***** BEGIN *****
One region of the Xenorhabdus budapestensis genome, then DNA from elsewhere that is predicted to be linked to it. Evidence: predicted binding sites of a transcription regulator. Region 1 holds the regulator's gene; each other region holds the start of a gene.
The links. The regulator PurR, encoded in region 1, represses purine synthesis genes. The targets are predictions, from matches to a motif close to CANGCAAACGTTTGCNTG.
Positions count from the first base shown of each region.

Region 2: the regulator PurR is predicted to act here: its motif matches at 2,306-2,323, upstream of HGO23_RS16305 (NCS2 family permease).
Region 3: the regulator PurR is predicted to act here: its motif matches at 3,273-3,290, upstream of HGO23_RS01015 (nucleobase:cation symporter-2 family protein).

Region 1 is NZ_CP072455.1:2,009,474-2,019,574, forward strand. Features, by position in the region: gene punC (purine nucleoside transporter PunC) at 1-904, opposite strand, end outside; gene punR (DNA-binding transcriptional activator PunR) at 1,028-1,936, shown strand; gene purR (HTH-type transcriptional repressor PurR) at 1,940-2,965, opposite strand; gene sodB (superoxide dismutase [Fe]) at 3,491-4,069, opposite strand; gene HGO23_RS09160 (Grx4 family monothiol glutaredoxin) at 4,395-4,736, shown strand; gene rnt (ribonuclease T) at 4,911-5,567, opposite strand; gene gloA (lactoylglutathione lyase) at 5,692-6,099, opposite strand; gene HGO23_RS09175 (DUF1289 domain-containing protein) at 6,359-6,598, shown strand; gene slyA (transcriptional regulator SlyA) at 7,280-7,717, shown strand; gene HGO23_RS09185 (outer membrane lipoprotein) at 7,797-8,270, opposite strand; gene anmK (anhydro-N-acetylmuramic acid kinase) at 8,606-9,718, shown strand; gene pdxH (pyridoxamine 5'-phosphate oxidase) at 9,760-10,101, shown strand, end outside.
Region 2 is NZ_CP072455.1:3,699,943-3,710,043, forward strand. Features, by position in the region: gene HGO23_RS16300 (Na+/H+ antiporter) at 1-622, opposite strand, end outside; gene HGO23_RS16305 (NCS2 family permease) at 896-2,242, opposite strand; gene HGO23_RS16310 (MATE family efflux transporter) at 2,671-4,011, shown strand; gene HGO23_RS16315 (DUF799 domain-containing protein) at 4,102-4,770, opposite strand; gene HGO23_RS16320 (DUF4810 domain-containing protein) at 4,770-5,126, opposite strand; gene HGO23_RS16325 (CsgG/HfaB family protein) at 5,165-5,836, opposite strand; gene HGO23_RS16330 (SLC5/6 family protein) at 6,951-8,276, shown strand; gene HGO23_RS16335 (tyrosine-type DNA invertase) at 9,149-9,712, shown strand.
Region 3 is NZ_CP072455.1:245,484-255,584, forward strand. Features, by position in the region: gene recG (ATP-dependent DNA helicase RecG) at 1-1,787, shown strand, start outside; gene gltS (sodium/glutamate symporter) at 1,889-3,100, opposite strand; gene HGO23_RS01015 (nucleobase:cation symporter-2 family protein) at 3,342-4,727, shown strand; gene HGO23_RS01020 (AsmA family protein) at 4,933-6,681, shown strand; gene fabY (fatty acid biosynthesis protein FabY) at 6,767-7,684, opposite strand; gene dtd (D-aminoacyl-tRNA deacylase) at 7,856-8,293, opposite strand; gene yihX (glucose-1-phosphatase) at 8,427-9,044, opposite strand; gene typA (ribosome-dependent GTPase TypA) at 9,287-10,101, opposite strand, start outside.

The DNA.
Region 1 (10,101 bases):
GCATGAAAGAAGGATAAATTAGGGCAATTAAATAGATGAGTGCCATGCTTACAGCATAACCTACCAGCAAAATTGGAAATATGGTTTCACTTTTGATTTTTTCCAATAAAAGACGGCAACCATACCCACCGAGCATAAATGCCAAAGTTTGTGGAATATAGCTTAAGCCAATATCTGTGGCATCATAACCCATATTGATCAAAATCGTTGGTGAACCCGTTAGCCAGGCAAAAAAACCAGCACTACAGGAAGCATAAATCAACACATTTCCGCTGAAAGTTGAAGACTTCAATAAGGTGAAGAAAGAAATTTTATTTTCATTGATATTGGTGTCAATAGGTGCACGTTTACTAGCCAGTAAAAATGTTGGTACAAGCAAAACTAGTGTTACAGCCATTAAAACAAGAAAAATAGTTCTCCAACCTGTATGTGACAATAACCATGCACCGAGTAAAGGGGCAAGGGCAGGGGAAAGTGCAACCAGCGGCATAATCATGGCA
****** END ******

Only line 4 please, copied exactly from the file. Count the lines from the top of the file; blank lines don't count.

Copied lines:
Region 2: the regulator PurR is predicted to act here: its motif matches at 2,306-2,323, upstream of HGO23_RS16305 (NCS2 family permease).